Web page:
Courage is often something that we recognize in battle, but we don't think of in the day to day. I often think when someone talks of courage of the story in the Bible of Jesus stepping in the way of a crowd stoning a woman for being a whore. How many of us would step in the way? An NBC show "What would you do?" had an example of a grocery store customer berating a mentally handicapped person in front of other customers. So few of the people said anything. I see those bracelets on people--WWJD--and look at them as they knock into someone and don't mutter even an "excuse me", let alone an apology, and wonder do they even know that story from the Bible. My Grams said that she only rented her and my grandfather's rentals to "good Christian black families". Yes, well maybe she said negro, but it was in her experience they took better care of the property. Was it true? I don't know. I would expect outrage if it came out of my mouth, but I was born in 1968 not 1908. If she was alive, I wouldn't expect her wording to change much. It was appropriate for her day and age. In fact, it was courage in her day and age to say that she would only rent to black families. I heard people criticize her when I was little. For a 67 years old man, it was probably courage to say he thinks only God can judge people that are homosexual considering his generation. It is still courageous to come out and openly be gay in high school. It is still courageous to stand up and do the right thing in spite of the hoards being in opposition. It is still courageous to finally stand up and say "enough". In fact, sometimes, it's harder to say "enough" after a long time has passed. After over a decade, it wasn't easier to say that the Nazis had been wrong and committed unthinkable atrocities. Sometimes, courage is just as simple as being able to say to yourself that you ran away and it's time to go home. None of us know our own courage until we step up and face whatever it is that has put us in our place. Inside that cup that I received a couple years ago: "Strength comes from within." Sometimes it lies in wait within until we can stand it no more. Say Merry Christmas or Happy Holidays, but remember to appreciate those things that you are willing to stand up for and maybe show the courage to stand up for those things that you know you should've in the first place.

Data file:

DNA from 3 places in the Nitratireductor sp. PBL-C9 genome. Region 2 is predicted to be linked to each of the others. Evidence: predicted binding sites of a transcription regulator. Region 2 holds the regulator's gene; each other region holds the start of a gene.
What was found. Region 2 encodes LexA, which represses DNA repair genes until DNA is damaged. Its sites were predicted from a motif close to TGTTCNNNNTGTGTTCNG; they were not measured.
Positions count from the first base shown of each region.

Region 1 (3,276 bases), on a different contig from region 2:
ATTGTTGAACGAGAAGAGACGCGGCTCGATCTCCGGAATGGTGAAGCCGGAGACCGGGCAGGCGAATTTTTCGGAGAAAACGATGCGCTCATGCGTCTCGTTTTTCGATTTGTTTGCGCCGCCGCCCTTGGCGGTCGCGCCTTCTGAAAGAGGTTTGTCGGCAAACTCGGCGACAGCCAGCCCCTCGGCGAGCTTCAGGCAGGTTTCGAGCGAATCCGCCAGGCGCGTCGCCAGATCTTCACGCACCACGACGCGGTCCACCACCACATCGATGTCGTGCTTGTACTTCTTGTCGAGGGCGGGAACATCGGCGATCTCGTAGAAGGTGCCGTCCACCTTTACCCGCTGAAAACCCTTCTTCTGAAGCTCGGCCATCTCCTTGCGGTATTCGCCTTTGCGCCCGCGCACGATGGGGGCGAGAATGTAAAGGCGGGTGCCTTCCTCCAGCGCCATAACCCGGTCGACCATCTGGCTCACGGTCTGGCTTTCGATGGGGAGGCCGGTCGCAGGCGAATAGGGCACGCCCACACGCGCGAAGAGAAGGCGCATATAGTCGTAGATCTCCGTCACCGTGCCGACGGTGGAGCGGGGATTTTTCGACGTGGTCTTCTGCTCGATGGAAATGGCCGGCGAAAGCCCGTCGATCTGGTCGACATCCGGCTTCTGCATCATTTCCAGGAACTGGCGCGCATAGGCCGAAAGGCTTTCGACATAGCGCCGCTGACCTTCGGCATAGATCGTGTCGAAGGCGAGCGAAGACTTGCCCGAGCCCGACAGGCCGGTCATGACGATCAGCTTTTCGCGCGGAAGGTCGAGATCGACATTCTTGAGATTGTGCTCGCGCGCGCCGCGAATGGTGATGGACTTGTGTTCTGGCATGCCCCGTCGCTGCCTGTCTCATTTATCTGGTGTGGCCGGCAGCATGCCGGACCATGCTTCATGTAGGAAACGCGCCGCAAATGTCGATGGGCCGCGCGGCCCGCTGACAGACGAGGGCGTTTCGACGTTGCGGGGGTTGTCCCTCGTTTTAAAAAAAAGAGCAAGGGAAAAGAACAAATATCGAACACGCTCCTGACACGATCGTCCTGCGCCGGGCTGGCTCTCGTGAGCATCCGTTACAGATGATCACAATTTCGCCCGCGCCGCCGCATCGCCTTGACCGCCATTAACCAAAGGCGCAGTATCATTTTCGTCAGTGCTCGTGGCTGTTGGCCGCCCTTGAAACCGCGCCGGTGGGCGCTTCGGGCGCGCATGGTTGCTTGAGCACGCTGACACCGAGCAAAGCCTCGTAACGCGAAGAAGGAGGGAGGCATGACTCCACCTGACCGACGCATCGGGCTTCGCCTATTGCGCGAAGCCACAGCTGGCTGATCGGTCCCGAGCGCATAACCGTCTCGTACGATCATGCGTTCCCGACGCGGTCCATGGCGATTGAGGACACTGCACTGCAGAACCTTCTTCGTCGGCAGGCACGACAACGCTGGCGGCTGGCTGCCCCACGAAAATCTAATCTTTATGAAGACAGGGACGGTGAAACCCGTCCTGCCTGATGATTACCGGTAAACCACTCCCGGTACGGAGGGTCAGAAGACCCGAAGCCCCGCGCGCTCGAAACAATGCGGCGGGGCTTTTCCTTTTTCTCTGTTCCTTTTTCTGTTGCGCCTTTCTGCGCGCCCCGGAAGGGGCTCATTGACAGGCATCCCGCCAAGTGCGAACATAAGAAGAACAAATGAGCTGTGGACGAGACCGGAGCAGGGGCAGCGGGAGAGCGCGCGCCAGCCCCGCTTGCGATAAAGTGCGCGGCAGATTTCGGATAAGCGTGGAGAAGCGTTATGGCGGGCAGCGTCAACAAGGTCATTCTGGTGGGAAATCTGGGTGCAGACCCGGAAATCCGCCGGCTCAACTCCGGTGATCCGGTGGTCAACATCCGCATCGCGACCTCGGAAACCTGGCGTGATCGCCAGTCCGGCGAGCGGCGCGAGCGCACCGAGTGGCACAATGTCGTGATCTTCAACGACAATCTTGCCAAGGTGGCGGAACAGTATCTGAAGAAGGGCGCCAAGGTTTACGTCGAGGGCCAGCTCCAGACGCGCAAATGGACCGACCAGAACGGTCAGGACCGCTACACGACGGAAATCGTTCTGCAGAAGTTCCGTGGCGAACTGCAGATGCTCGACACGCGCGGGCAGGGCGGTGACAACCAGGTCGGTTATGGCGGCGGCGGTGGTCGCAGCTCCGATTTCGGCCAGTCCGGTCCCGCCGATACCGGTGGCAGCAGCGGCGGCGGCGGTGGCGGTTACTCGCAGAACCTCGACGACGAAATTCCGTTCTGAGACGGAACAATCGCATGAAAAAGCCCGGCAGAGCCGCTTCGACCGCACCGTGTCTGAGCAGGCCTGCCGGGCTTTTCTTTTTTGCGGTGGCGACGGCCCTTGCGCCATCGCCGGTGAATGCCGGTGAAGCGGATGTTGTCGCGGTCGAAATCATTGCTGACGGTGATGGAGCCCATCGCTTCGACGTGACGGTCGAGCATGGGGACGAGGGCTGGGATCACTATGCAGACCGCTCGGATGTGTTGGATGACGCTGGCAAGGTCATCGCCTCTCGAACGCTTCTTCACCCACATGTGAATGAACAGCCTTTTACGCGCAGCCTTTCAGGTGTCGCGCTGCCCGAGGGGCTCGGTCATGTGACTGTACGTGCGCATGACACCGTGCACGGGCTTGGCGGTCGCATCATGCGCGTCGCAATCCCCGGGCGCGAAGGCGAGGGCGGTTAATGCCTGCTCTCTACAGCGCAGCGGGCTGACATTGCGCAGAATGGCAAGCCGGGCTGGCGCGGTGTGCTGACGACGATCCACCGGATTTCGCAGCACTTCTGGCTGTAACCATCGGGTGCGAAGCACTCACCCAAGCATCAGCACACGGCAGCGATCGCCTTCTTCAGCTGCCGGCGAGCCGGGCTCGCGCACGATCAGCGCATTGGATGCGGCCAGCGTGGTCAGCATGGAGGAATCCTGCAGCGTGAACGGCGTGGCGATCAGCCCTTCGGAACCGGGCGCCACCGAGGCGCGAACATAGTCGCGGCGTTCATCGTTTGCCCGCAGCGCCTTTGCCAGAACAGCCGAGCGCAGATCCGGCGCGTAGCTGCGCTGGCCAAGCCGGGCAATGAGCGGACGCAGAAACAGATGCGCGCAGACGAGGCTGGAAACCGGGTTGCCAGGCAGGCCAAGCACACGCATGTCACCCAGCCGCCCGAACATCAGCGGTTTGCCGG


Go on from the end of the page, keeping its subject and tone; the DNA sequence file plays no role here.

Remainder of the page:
Saturday, December 21, 2013